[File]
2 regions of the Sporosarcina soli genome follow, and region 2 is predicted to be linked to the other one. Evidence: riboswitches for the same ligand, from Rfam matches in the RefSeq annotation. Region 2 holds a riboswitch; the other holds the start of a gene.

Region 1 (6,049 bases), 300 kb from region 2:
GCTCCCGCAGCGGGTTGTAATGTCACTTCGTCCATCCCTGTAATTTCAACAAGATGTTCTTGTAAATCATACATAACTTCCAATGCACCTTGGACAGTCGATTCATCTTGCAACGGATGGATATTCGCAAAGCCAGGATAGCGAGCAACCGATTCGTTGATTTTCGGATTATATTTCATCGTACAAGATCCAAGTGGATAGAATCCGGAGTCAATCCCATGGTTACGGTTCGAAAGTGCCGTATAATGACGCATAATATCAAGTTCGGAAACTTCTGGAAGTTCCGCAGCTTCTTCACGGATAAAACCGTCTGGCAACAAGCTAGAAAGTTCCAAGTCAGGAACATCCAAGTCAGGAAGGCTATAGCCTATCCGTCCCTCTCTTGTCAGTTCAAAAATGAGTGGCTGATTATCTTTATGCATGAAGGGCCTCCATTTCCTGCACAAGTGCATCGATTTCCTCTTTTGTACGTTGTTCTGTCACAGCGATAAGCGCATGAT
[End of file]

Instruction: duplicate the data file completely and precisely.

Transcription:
2 regions of the Sporosarcina soli genome follow, and region 2 is predicted to be linked to the other one. Evidence: riboswitches for the same ligand, from Rfam matches in the RefSeq annotation. Region 2 holds a riboswitch; the other holds the start of a gene.

Region 1 (6,049 bases), 300 kb from region 2:
GCTCCCGCAGCGGGTTGTAATGTCACTTCGTCCATCCCTGTAATTTCAACAAGATGTTCTTGTAAATCATACATAACTTCCAATGCACCTTGGACAGTCGATTCATCTTGCAACGGATGGATATTCGCAAAGCCAGGATAGCGAGCAACCGATTCGTTGATTTTCGGATTATATTTCATCGTACAAGATCCAAGTGGATAGAATCCGGAGTCAATCCCATGGTTACGGTTCGAAAGTGCCGTATAATGACGCATAATATCAAGTTCGGAAACTTCTGGAAGTTCCGCAGCTTCTTCACGGATAAAACCGTCTGGCAACAAGCTAGAAAGTTCCAAGTCAGGAACATCCAAGTCAGGAAGGCTATAGCCTATCCGTCCCTCTCTTGTCAGTTCAAAAATGAGTGGCTGATTATCTTTATGCATGAAGGGCCTCCATTTCCTGCACAAGTGCATCGATTTCCTCTTTTGTACGTTGTTCTGTCACAGCGATAAGCGCATGAT